The first artist I saw live was Chevelle at the Fillmore in San Francisco, CA on July 8th 2014. I remember standing on the fringes of the mosh pit and being extremely scared that I would be sucked in (I didn’t). I also remember being amazed by how good the band sounded live, and how talented each and every member was. Needless to say I had a fantastic time — I was blown away by the whole experience, and by the time Chevelle came back on stage for their encore I’d already decided that I would try and see as many concerts as possible.
It’s really hard to pick a favorite show of the 100+ I’ve seen. A top 5 list (in no particular order) would probably feature Tame Impala (at Coachella 2016), AC/DC, Metallica, TesseracT, Deafheaven. Not only do Tame Impala sound sublime live (I’m so excited to see them again on September 3rd), but the lights and videos they use during their live sets elevate their music to another level. AC/DC and Metallica hold huge sentimental value for me since they were the bands I grew up listening to, and seeing them live was an emotional experience. TesseracT is my (current) favorite band and the first progressive metal band I enjoyed listening to, and they were awesome live (very excited to see them again with Gojira on October 7th). Plus I got to meet the band before the show which was very cool! Deafheaven was easily the most intense show I’ve been to. Though given the type of music they play this is to be expected.
The bands I’ve seen the most times live are Tennis and Mastodon. The last time I saw Mastodon was when they played the night before my 25th birthday. It was a great birthday gift (yes, I do know it was a day early).
The Chevelle show ignited a love for live music within me that still shines brightly today.
I got to see Haitus Kaiyote at Outside Lands 2016 last weekend. They were one of the best bands I’ve seen live so far. Seeing them live gave me a newfound love and appreciation for their music and I’ve been listening to their songs all of last week. Not only is their music beautiful, but the pictures they paint with their lyrics are gorgeous as well, and some of them seem to appeal to my current state of mind.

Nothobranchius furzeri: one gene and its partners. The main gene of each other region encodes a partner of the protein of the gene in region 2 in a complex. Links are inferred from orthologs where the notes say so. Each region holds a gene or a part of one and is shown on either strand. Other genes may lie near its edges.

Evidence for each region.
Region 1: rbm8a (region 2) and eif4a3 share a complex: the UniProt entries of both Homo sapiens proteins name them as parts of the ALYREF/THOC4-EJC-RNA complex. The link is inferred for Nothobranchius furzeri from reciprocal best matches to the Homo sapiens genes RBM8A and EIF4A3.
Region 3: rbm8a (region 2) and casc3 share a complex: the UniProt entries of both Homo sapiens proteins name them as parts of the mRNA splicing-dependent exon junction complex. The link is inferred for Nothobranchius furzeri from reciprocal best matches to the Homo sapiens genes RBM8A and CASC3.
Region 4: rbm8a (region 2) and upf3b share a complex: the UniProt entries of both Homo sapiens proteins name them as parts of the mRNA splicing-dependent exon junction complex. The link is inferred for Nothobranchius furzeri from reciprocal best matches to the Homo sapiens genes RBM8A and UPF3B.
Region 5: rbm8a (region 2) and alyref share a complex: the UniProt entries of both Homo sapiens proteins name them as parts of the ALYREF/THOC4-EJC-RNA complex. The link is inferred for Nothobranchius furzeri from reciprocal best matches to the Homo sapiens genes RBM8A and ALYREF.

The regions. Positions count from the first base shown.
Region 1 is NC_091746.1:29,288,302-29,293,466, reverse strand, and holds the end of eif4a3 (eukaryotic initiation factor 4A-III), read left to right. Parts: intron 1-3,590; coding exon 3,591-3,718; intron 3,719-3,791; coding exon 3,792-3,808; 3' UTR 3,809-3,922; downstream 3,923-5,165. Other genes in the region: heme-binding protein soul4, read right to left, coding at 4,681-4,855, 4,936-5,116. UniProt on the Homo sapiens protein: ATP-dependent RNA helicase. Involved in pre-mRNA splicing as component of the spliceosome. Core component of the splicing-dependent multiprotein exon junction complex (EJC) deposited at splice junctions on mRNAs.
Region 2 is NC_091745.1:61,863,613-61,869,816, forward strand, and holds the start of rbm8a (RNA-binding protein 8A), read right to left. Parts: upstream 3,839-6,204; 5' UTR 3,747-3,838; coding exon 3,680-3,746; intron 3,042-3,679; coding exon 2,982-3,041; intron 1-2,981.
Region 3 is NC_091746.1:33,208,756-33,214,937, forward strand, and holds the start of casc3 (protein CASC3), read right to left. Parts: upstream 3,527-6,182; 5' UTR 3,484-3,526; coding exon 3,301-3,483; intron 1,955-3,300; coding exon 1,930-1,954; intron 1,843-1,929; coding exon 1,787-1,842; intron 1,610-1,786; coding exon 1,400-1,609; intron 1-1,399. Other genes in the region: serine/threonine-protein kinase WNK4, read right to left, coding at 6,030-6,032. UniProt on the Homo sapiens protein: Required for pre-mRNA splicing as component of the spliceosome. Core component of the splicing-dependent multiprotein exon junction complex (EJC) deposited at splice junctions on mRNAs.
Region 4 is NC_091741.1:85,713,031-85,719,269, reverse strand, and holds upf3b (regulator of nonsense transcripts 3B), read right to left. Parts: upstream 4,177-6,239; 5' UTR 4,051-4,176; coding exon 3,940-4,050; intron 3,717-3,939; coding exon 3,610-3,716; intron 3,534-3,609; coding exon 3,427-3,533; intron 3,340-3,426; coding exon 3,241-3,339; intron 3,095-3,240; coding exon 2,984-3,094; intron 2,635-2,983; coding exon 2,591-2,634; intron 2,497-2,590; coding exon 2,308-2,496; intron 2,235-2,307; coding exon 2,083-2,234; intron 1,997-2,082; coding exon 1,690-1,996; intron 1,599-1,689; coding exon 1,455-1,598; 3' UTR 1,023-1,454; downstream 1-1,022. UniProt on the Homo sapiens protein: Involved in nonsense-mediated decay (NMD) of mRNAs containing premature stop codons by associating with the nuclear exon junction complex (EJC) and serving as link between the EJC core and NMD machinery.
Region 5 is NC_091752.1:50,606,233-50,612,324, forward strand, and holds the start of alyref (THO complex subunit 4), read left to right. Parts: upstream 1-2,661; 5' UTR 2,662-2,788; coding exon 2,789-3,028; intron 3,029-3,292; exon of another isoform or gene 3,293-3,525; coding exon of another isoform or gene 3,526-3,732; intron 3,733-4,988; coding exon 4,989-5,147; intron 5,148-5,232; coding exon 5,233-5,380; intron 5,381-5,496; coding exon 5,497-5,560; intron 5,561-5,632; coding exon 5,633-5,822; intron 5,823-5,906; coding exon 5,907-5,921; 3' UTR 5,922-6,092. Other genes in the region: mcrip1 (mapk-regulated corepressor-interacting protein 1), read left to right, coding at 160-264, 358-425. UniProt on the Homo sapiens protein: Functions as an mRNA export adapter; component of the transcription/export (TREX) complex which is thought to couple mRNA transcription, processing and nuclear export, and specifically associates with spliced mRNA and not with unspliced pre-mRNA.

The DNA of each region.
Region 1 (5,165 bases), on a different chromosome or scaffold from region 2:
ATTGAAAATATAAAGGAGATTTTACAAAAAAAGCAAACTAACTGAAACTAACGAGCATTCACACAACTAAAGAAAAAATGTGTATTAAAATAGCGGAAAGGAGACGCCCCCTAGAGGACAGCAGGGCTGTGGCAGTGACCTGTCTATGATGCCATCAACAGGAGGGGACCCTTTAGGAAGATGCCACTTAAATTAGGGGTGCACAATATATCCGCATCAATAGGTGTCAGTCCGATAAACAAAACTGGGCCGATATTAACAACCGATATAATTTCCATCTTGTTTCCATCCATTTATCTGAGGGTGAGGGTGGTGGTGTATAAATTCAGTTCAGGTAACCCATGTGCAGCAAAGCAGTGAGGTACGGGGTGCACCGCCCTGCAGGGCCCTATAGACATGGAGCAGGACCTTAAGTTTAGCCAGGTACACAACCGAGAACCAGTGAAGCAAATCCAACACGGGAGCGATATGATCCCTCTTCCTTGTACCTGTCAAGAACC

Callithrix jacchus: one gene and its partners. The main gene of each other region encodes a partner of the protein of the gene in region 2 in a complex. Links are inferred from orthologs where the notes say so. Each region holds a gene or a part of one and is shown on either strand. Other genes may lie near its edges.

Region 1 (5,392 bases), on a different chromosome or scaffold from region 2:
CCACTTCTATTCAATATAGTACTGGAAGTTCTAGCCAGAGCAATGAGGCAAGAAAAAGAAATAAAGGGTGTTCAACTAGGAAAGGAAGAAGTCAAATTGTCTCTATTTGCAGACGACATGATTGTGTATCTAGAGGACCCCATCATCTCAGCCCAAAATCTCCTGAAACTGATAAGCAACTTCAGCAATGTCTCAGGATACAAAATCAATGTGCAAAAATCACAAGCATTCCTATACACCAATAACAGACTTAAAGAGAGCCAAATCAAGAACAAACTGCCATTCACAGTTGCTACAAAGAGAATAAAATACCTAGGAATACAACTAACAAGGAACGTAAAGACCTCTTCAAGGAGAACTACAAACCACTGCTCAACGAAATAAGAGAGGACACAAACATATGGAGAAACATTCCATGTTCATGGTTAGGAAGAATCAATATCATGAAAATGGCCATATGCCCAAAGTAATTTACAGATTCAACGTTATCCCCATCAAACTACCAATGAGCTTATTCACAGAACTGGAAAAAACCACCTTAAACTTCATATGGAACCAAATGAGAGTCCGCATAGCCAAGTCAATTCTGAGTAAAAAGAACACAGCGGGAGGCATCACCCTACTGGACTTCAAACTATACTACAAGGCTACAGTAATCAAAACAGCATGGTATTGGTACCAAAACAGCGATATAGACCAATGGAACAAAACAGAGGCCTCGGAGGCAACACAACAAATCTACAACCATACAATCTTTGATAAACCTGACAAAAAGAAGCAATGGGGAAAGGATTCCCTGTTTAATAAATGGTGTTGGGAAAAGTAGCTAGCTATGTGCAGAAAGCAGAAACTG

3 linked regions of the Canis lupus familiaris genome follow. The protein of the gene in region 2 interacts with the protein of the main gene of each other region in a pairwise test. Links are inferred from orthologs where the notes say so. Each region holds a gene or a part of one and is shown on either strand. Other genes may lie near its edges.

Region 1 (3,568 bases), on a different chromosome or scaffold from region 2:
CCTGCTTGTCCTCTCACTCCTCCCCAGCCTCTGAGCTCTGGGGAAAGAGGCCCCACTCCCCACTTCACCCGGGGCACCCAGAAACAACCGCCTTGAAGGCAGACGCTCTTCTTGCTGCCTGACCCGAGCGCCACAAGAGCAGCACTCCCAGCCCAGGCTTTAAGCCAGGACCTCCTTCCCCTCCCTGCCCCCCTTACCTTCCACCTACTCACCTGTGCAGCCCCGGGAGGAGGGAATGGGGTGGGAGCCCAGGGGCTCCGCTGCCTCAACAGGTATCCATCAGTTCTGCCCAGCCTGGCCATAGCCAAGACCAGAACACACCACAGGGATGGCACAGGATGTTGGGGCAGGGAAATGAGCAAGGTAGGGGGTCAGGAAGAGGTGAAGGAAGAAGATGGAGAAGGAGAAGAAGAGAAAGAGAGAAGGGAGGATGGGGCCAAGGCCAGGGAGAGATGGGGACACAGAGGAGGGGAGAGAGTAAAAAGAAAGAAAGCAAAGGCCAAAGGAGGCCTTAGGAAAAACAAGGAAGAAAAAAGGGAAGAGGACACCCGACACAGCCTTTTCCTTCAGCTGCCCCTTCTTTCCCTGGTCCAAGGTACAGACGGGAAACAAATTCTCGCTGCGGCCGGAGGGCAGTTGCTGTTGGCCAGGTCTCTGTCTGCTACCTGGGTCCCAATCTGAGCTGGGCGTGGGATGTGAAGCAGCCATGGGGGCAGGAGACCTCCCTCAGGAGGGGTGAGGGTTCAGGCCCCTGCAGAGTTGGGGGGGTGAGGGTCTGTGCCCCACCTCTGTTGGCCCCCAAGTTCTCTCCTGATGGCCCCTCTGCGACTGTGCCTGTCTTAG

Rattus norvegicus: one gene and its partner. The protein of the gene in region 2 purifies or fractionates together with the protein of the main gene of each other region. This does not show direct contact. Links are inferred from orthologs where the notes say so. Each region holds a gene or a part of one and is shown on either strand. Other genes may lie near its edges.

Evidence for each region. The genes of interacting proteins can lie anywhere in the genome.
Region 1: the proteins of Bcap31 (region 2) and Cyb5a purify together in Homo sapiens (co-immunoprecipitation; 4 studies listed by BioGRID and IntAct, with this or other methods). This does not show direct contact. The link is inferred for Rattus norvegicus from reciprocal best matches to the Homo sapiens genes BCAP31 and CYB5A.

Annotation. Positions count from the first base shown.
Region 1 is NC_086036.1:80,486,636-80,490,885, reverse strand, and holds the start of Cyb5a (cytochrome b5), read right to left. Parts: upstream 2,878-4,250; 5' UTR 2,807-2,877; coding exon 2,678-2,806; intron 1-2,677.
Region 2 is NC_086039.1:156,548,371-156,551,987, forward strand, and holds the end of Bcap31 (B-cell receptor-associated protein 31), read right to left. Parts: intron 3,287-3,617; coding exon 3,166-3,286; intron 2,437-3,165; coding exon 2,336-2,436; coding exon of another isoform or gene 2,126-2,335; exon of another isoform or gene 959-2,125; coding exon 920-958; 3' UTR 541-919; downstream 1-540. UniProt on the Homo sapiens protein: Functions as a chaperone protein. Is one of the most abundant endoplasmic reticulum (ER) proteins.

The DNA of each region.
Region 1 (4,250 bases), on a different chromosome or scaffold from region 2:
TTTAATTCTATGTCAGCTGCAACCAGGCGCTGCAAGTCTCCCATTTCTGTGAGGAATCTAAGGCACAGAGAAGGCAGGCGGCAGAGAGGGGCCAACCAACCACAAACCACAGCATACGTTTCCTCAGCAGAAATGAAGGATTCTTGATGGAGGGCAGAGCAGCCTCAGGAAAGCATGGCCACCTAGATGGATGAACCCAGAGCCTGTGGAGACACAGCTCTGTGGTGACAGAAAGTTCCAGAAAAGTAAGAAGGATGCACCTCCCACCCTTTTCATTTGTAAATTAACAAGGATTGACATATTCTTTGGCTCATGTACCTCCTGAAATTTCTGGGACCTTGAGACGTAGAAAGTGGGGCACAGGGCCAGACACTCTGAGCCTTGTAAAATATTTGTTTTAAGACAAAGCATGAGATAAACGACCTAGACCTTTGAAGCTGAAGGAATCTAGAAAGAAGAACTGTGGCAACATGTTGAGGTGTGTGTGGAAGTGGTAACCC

No Man’s Sky came out recently. While I don’t intend to play the game (I own an XBox One, which I haven’t really used for the past 3-4 months) I heard very good things about the soundtrack that 65daysofstatic put together for the game and decided to give it a listen. It is sublime. My appreciation for the music grew even more after I learned how the album was created.
I wrote a blog post talking about how I write down lines from books I’m reading. Here are some lines that I loved from books that I read in July:
We are what we pretend to be, so we must be careful about what we pretend to be. — Mother Night
No one has mastered the art of life. Everyone is just stumbling in the dark. — Here
It pays to be obvious, especially if you have a reputation for subtlety. — Foundation
To succeed, planning alone is insufficient. One must improvise as well. — Foundation
Memories sting when they come suddenly. — Foundation
At the beginning of the year I published a post outlining what some of my goals for the year were. In the spirit of being transparent, here is the progress I made on them over the course of July –
- Was there for everyone who needed me for most of the month.
- Volunteered for 0 hours.
- Quite a bit of procrastination.
- Honest and open. As always.
- Made some good progress on learning Rust! I wrote about it here and here.
- I read four books over the course of July: Mother Night (another amazing book by Kurt Vonnegut), Here (I LOVED the artwork in this graphic novel. I wish it had a better story though), DC/Dark Horse: Aliens (an action-packed, fun read), and Foundation (This is the first Asimov book I’ve read and I loved it! It was quite unlike any other sci-fi book I’ve ever read, and I can’t wait to read the rest of the books in this classic series).
- I read 2 research papers: Disruptor and COST. I’ll be writing about them soon.
- I wrote 8 posts.
- I learned to play at least one song on the guitar. Minus the solo.
- (a) (goal achieved)
(b) (goal achieved)
(c) (goal achieved)
(d) I ran the first half of the SF Marathon!
(e) (goal achieved)
I’ve found myself listening to electronic music more often these days. I’ve found that it makes for quite good coding music. And writing music too.
Here’s a subset of what I’ve been listening to:
- Jake Bowen is the guitarist for Periphery (one of my favorite bands; I have VIP tickets to see them in August). He also makes amazing electronic music.
- Tycho. He’s from San Francisco!
- It’s hard to classify the genre of music The Algorithm plays. All I know is that I really like it.
- Com Truise made a single with Deftones (another favorite band of mine; I’m very excited to see them in August)